Epic Vignettes

With a lingering wrist sprain limiting my riding, I’ve been remembering some of the times I could ride.

Flying along the cinders of the old Erie Lackawanna rail bed on my Stingray with my best friends Doug and Mike. Both held cigarettes in their mouths, the first time I’d seen them smoke. I’m sure they felt the height of cool for an 11 year old in the 1970s, but it was also when I realized I’d never smoke, and that maybe these guys weren’t so much like me as I’d thought. (Mike died in his 30s from a smoking-related disease.)

Two years later, an epic 15 mile ride on 10-speeds with my two best friends, Nathan and Tracy, to Hartung’s Store in Hope, NJ, where we ate microwaved hot dogs and thought we were the height of cool.

Lost all day without food and water at 9,000 feet in New Mexico’s Carson National Forest, bonking and irritated with Nathan. Drinking Lone Star beer and eating canned bacon around a campfire with him later that night, the epicness of our ride taking hold. Crawling out of my bag early enough the next morning to strip naked and wash the ride’s crud off in the melt-fed creek behind our tents without offending the neighbors. I had the foresight to get the fire going first, because it’s cold at 6 AM at 9,000 feet even in July.

Riding the streets of Salt Lake City alone a couple of days later.

Getting on my old mountain bike to poke at the idea of adult riding, and nearly puking partway up a hill on Old Roxbury Road that’s no big deal today.

Riding mountain bikes on dirt roads with Tom and Anatole, taking one corner at such an insane speed that Anatole complimented me, and not telling him I hadn’t realized how fast I was going into the turn until my only option was to make it.

Riding a road bike that Tom left leaning against my cubicle for me to borrow up a different hill, on Purchase Brook Road, that’s no big deal today and having to stop to avoid puking.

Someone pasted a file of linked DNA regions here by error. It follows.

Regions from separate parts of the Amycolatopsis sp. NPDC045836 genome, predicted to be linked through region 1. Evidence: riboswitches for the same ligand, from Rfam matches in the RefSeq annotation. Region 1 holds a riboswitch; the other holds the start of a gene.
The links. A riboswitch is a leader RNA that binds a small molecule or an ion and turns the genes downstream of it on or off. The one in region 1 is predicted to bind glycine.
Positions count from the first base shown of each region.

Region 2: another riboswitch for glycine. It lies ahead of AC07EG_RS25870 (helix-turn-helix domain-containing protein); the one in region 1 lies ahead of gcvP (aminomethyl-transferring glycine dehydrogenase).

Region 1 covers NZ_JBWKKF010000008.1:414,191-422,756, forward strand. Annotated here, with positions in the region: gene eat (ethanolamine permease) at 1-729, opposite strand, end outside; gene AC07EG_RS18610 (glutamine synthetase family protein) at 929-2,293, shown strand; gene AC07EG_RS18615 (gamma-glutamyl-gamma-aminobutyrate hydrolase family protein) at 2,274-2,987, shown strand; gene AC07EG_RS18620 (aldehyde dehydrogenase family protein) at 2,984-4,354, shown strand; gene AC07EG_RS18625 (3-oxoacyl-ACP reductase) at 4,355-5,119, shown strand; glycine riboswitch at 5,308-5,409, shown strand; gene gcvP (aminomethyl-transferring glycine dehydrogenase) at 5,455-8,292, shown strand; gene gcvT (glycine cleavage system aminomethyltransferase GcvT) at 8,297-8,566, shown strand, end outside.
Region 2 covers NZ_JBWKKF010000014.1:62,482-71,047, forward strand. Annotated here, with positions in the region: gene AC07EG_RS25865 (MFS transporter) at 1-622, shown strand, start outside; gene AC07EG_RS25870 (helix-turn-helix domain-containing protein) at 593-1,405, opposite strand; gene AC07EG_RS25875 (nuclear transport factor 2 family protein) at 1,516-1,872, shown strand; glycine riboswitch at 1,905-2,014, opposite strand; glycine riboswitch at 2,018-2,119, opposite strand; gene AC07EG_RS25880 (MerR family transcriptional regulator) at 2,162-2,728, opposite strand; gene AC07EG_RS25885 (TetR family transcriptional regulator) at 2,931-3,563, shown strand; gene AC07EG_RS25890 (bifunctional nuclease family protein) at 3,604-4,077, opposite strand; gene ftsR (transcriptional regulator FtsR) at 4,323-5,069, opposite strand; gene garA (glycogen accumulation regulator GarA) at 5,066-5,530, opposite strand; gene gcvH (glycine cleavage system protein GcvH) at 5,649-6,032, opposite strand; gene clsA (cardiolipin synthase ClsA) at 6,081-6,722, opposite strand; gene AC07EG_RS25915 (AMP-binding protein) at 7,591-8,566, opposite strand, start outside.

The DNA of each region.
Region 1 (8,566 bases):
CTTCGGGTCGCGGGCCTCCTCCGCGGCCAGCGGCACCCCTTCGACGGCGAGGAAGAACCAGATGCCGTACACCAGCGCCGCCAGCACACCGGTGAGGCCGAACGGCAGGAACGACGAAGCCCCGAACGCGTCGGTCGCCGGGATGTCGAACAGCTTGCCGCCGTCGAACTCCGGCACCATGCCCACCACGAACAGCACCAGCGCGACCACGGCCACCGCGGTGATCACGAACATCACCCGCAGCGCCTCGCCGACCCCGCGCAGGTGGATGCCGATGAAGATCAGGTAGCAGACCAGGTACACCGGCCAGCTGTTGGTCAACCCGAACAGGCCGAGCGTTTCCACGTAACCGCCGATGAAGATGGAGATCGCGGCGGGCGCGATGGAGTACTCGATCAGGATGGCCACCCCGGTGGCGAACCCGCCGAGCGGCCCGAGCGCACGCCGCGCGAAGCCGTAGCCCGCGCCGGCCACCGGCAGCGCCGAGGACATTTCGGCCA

Not a ride, although it led to many, but returning Tom’s loaner bike because I’d bought my own road bike.

Riding with my son’s Scout troop around Block Island, and another time, around the Gettysburg battlefield.

Being invited on my first OGRE group ride and not believing how much fun pacelining down 202 was.

Watching a pleasant video of the D2R2, then getting sucked into some of the hardest and most rewarding rides of my life.

Helping Joe through a bonk on his first century ride.

My first Dirty Thirty with a group of faster riders who had the patience to wait for me.

My first serious single track mountain bike ride with Chris on my 1986 full-rigid Ross Mount Hood, which threw me over the bars, had me walking rock gardens, scared the hell out of, thrilled the hell out of me, and introduced me to the tradition of the post-ride beer in the parking lot, even when it’s freakin’ cold.

My first mountain bike ride with Chris on my new 21st century Specialized, cleaning techie stuff like never before which showed me that yes, equipment does make a difference, while the techie stuff I still didn’t clean showed me that skill still matters more.

The next ride I do.


About swampyankeecyclist

I'm Andy Engel, just a middle-aged, middle-class white guy from Roxbury, Connecticut. I've been married to my best friend since 1988, and we have two grown sons. I like riding bikes, and my biggest accomplishment is the 180K D2R2. I own 4 bikes; a ten year old carbon-fiber Orbea road bike, a new GT Grade 105 gravel and commuter bike, a 20 something year old Specialized Sirrus that's my old dirt and commuter bike, and now serves as a spare and a trainer bike, and a 30 year old Ross MTB that I don't ride enough. All of them have Brooks saddles, which should tell experienced cyclists a little about me. I created this blog to write about cycling, perhaps to inspire others to ride. I commute to work by bike year round, ice permittine. It's a 32 mile round trip, so a good week sees me doing it 3, maybe 4 times. I was a carpenter and still love building things, but regular paychecks, insurance, and vacation time lured me into journalism. I've written a couple of books on carpentry, and I'm a senior editor at Fine Homebuilding magazine.
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